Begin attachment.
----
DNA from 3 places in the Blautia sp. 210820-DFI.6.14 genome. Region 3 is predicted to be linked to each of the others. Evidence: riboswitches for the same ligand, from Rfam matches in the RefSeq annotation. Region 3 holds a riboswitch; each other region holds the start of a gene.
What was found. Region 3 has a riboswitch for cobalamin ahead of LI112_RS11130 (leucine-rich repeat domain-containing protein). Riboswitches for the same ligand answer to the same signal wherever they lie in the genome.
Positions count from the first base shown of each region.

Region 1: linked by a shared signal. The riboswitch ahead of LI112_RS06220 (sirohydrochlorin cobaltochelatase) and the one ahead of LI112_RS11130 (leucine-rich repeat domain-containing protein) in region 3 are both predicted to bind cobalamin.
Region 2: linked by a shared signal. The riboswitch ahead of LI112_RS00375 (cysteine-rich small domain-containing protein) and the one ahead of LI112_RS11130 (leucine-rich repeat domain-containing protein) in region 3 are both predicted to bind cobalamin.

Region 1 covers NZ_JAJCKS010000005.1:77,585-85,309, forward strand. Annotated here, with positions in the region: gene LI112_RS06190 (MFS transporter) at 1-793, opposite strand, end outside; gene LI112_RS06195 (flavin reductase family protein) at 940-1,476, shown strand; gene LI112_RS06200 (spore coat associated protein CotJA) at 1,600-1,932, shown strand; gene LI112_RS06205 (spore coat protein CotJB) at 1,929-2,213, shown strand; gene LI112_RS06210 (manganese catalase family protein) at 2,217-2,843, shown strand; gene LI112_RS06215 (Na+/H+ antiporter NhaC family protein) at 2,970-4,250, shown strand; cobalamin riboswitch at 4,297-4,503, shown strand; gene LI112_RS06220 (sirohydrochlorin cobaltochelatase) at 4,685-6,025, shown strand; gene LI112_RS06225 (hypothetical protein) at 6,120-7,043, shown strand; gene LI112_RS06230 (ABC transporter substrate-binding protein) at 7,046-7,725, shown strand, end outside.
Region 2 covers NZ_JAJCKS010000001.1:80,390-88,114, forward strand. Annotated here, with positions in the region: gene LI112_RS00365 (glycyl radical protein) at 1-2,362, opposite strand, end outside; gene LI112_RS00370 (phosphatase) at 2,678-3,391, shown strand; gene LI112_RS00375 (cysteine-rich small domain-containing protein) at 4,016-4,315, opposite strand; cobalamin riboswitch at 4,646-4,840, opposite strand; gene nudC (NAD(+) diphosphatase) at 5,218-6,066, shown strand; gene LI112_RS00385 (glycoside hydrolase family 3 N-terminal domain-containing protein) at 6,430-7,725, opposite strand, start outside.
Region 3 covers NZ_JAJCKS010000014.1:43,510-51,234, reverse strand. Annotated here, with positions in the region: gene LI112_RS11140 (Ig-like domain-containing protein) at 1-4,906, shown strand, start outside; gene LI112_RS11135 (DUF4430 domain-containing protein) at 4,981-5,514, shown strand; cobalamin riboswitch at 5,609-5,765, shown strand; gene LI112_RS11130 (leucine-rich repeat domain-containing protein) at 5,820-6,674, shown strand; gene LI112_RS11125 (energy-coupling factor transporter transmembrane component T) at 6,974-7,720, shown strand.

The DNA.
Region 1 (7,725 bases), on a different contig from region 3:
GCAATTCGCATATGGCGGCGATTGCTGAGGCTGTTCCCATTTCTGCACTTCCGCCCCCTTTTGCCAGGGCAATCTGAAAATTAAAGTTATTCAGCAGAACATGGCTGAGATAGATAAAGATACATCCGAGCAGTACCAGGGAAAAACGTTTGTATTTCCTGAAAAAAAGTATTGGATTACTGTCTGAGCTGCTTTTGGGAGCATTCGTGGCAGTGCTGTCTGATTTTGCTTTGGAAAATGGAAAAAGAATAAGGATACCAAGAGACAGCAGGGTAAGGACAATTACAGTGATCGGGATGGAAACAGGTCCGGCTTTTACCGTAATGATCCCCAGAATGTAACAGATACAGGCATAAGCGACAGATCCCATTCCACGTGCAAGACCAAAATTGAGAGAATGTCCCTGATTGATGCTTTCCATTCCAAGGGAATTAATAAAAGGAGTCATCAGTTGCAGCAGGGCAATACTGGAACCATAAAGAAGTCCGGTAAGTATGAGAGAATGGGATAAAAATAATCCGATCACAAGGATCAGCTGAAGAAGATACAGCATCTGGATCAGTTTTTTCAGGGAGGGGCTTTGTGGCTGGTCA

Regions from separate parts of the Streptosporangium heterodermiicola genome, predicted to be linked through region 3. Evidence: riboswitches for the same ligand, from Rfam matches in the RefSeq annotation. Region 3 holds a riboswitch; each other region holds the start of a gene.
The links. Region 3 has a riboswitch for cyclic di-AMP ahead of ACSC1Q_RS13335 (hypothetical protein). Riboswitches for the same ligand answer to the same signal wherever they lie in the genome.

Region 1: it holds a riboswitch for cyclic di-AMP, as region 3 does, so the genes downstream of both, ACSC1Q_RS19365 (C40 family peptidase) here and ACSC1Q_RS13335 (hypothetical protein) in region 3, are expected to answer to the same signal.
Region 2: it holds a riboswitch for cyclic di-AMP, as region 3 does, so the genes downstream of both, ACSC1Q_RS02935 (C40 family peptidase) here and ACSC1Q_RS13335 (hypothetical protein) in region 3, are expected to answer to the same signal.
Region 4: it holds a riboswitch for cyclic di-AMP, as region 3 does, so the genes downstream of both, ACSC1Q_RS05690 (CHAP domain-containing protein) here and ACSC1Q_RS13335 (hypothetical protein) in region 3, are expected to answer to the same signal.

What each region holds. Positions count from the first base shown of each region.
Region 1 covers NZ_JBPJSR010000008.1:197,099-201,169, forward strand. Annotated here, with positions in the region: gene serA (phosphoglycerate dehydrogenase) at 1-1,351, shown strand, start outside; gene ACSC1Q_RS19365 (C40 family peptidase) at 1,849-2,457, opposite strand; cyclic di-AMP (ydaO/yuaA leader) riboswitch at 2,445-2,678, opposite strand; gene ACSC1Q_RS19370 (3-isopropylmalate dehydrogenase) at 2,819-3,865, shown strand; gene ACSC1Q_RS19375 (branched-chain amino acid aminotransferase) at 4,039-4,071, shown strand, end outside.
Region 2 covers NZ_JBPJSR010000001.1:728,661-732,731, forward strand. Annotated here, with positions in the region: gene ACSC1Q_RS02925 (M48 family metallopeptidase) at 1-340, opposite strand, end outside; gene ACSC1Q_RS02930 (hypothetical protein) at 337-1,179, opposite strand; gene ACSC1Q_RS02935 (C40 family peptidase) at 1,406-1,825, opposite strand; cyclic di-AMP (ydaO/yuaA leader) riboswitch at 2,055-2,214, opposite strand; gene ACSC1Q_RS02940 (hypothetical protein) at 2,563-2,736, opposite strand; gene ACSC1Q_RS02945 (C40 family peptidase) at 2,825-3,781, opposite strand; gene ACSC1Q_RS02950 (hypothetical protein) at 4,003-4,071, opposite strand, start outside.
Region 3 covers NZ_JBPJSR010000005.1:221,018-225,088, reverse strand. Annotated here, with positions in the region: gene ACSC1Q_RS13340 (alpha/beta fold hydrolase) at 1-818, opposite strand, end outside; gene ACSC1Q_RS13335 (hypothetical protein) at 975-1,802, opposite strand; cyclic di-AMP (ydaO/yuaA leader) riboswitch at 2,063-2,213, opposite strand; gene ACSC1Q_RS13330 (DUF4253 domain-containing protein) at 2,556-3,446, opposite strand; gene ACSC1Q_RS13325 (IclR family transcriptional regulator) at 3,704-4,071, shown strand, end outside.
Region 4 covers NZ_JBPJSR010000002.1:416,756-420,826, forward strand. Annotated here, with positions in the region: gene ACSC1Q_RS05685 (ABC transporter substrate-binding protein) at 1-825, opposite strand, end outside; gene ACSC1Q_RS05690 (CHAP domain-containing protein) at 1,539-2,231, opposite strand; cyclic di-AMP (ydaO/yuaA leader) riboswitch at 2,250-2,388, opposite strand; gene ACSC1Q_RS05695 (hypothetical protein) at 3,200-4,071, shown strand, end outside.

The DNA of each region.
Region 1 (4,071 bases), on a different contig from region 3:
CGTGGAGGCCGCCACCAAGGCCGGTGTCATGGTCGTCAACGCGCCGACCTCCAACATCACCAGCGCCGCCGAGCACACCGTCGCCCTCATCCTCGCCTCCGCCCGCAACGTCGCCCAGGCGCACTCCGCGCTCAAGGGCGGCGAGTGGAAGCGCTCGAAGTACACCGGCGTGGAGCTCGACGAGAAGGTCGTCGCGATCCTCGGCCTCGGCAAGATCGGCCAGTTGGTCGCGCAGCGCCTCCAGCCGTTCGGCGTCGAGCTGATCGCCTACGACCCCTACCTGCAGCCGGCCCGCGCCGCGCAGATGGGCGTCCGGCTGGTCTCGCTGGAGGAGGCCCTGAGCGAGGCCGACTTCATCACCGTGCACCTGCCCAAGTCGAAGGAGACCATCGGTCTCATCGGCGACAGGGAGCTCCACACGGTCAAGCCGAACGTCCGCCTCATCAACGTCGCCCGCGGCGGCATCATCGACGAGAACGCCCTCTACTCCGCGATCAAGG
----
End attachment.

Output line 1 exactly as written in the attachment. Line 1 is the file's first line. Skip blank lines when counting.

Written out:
DNA from 3 places in the Blautia sp. 210820-DFI.6.14 genome. Region 3 is predicted to be linked to each of the others. Evidence: riboswitches for the same ligand, from Rfam matches in the RefSeq annotation. Region 3 holds a riboswitch; each other region holds the start of a gene.